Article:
Onur Şen, Okan Yıldız

Keywords: Adult cardiac surgery, cardiopulmonary bypass, cerebral NIRS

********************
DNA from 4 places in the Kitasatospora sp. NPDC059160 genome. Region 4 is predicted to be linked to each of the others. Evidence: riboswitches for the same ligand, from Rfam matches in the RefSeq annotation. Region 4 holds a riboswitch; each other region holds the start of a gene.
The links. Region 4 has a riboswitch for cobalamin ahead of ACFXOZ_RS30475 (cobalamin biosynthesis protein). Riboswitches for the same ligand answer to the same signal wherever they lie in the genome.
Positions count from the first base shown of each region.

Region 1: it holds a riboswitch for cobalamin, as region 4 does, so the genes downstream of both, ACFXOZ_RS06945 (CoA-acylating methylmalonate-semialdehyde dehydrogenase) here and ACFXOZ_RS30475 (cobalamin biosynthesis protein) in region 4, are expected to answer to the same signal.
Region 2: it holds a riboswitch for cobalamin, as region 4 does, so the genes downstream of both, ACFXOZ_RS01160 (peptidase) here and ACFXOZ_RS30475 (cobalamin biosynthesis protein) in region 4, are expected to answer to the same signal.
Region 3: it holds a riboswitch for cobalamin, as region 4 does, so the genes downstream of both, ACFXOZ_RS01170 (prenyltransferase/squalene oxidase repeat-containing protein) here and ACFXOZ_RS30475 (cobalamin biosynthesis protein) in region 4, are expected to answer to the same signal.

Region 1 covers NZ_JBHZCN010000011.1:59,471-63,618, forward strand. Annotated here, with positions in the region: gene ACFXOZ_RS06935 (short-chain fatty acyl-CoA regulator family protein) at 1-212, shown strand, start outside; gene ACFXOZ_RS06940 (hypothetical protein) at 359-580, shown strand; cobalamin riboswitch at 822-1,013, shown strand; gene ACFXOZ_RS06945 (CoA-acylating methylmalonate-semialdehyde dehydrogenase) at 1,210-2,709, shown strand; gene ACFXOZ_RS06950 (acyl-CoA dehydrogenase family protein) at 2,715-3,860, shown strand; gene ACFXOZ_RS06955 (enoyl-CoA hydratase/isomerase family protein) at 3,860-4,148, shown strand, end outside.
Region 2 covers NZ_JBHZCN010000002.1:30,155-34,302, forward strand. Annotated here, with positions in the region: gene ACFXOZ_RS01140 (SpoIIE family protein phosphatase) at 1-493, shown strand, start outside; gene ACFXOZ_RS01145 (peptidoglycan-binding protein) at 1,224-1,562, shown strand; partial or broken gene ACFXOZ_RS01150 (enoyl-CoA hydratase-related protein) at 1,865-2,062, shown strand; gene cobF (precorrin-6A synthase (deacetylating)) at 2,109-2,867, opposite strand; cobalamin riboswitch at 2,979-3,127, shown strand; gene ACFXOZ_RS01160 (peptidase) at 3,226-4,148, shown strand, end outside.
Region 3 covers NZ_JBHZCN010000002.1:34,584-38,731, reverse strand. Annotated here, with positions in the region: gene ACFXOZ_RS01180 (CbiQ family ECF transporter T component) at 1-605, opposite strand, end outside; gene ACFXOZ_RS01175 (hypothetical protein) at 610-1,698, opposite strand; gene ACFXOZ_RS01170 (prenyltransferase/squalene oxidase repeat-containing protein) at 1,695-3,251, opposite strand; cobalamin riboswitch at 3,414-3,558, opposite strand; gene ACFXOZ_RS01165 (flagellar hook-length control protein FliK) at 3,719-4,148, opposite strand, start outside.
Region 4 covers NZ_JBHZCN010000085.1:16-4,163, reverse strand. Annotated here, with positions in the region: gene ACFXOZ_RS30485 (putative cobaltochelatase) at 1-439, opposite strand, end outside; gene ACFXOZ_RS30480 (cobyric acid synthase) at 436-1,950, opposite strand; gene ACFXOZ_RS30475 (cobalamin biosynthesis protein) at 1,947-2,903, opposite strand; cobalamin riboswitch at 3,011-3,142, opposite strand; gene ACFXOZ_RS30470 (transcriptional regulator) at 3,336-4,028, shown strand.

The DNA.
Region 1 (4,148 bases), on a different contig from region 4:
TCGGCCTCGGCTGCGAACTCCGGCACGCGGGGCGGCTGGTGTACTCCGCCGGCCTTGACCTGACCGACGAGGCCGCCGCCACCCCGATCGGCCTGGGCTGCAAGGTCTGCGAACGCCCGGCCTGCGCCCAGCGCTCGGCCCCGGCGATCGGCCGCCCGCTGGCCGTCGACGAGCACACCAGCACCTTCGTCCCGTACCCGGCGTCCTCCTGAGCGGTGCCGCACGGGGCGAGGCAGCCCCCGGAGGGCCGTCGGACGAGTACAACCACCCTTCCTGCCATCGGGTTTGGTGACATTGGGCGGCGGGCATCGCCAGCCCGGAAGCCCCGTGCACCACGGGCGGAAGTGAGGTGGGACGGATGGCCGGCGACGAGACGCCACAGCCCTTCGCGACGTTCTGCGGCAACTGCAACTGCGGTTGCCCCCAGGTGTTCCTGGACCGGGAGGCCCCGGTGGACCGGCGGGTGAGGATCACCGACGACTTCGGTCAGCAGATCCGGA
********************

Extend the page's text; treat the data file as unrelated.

Introduction: This study aims to investigate the correlation between cerebral perfusion changes and mortality rate in individuals undergoing adult cardiac surgery. Patients and Methods: Between April 2018-August 2018, 91 adult individuals who underwent open heart surgery with cardiopulmonary bypass (CPB) were prospectively evaluated. Cerebral perfusion was monitored via near-infrared spectroscopy (NIRS). The NIRS values were recorded at four intervals: T0, just before CPB; T1, cooling period (time taken to reach targeted hypothermia); T2, warming period (time taken to reach normal body temperature); and T3, following minutes of termination of CPB. Euro Score II and Acute Physiology and Chronic Health Evaluation (APACHE) II scores were recorded for each individual. Results: The operations performed include coronary artery bypass surgery (n= 41, 45%), valvular surgery (n= 47, 51%), and coronary artery bypass combined with valvular surgery (n= 3, 4%). Median Euro Score II was calculated to be 1.1 (range 0.7-36.6), and median APACHE II score was calculated to be 6 (range 0-23). Mortality occurred in four individuals for whom the Euro Score II C index was 0.702 (confidence interval, 0.411- 0.993; p= 0.048) and APACHE-II score C index was 0.871 (confidence interval, 0.660-1; p= 0.010). During the operative period, cerebral NIRS values decreased during T3 period, and significant changes occurred at T0-T3 period, consequently leading to an increase in the APACHE-II scores and the prediction of mortality. Conclusion: The changes at NIRS values were related with higher mortality, morbidity, and predicting scores. It is now suggested that these changes can eventually be a good guide and predictor for the management of patients during preoperative and postoperative periods.